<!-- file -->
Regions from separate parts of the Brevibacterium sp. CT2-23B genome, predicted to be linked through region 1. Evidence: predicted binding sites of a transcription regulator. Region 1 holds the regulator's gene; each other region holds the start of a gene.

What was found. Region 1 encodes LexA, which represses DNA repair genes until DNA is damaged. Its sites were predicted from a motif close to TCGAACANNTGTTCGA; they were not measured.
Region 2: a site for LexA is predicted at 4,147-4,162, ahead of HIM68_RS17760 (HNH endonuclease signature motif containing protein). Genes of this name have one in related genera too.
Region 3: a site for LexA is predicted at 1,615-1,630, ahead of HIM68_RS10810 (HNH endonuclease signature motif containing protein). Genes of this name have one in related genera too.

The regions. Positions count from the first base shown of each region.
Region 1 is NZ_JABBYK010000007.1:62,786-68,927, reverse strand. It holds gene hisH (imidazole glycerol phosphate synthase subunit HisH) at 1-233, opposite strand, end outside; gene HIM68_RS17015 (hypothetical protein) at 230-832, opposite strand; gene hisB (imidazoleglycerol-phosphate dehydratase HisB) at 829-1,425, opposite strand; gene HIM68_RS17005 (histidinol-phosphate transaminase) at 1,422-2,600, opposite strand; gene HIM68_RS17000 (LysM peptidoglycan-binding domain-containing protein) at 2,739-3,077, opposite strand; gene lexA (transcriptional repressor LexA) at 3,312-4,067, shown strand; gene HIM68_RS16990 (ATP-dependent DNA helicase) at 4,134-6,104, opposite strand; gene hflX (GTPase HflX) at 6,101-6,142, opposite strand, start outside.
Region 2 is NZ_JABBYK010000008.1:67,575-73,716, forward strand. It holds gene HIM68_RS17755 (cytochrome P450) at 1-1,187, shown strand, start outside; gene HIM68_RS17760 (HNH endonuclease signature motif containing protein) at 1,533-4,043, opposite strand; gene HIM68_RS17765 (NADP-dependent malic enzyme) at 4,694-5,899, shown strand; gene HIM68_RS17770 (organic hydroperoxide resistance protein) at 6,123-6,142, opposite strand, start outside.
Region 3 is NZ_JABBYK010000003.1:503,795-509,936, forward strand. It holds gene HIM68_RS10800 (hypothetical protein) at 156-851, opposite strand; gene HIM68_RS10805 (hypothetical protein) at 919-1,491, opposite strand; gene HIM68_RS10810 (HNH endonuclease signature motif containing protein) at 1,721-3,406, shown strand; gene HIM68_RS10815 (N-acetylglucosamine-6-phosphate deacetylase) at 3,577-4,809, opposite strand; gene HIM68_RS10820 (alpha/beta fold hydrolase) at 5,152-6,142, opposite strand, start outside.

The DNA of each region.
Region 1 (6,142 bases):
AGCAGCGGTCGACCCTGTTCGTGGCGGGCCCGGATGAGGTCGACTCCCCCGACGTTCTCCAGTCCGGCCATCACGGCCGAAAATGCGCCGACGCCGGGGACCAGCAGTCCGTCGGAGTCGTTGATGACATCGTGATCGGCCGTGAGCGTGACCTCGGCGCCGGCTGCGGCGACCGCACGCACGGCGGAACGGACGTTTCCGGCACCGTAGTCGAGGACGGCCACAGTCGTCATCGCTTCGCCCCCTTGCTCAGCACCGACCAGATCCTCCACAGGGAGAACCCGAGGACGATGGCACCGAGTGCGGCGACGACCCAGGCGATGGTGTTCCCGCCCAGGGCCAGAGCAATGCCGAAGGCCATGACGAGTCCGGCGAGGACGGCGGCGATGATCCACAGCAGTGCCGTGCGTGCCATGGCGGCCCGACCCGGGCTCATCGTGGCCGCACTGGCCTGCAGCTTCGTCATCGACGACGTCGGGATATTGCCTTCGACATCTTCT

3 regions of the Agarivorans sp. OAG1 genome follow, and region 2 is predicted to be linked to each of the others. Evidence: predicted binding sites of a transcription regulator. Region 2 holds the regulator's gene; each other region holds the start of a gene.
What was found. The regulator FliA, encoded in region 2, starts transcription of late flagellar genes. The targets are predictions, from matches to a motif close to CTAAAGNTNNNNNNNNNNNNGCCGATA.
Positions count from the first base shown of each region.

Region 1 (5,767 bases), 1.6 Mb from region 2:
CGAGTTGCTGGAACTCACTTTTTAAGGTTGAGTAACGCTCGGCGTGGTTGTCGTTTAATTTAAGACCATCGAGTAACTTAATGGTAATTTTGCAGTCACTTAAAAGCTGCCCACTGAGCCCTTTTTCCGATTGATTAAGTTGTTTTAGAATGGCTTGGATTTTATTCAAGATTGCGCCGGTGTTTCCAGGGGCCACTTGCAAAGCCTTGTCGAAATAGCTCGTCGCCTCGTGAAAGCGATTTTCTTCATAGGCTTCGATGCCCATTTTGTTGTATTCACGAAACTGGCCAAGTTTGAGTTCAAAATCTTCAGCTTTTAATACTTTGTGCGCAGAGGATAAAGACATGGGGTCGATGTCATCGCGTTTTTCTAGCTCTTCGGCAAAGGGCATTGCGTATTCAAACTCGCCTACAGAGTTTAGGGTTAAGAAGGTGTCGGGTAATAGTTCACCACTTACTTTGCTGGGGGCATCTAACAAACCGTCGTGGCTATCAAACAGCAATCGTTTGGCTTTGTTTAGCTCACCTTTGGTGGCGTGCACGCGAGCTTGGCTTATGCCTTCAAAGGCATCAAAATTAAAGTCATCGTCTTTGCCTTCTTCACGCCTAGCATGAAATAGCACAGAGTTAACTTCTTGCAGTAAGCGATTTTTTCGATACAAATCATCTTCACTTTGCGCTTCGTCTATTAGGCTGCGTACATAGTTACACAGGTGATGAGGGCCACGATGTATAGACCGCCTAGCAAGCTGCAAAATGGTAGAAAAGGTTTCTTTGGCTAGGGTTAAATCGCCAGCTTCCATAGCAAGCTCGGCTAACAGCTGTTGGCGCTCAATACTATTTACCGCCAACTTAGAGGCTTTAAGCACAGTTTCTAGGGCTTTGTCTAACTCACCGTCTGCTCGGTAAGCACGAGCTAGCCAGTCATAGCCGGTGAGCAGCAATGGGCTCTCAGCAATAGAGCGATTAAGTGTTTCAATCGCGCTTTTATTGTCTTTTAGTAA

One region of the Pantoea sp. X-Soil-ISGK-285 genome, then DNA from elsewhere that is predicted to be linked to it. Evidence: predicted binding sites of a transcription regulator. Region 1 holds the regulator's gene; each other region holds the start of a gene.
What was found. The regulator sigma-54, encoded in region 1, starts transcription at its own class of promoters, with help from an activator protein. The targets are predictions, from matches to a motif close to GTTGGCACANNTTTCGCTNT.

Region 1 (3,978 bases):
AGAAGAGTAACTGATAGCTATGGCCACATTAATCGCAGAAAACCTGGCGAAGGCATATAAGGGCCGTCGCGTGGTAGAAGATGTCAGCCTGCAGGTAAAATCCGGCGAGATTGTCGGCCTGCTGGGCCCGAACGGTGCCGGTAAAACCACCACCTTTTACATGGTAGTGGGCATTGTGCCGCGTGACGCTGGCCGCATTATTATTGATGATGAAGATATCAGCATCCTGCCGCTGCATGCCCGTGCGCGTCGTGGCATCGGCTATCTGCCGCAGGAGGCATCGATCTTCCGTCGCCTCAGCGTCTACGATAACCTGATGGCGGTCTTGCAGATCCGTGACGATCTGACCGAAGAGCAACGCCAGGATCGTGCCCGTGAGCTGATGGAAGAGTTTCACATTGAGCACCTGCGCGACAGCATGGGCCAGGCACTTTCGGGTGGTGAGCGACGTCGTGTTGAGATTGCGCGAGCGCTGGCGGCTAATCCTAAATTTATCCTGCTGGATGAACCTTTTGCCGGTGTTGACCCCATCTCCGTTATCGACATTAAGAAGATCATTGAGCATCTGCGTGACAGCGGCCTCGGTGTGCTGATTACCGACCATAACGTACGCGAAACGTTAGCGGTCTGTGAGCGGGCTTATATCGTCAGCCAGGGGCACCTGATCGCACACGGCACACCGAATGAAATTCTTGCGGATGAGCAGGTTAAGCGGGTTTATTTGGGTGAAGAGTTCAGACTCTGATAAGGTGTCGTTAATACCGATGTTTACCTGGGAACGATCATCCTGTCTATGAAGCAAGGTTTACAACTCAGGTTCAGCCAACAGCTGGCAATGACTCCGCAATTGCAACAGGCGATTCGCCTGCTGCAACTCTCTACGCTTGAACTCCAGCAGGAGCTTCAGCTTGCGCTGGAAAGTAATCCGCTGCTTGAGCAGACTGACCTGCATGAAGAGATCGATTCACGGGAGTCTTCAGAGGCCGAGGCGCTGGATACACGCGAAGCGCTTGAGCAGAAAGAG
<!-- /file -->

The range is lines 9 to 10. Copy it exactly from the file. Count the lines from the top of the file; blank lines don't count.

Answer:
The DNA of each region.
Region 1 (6,142 bases):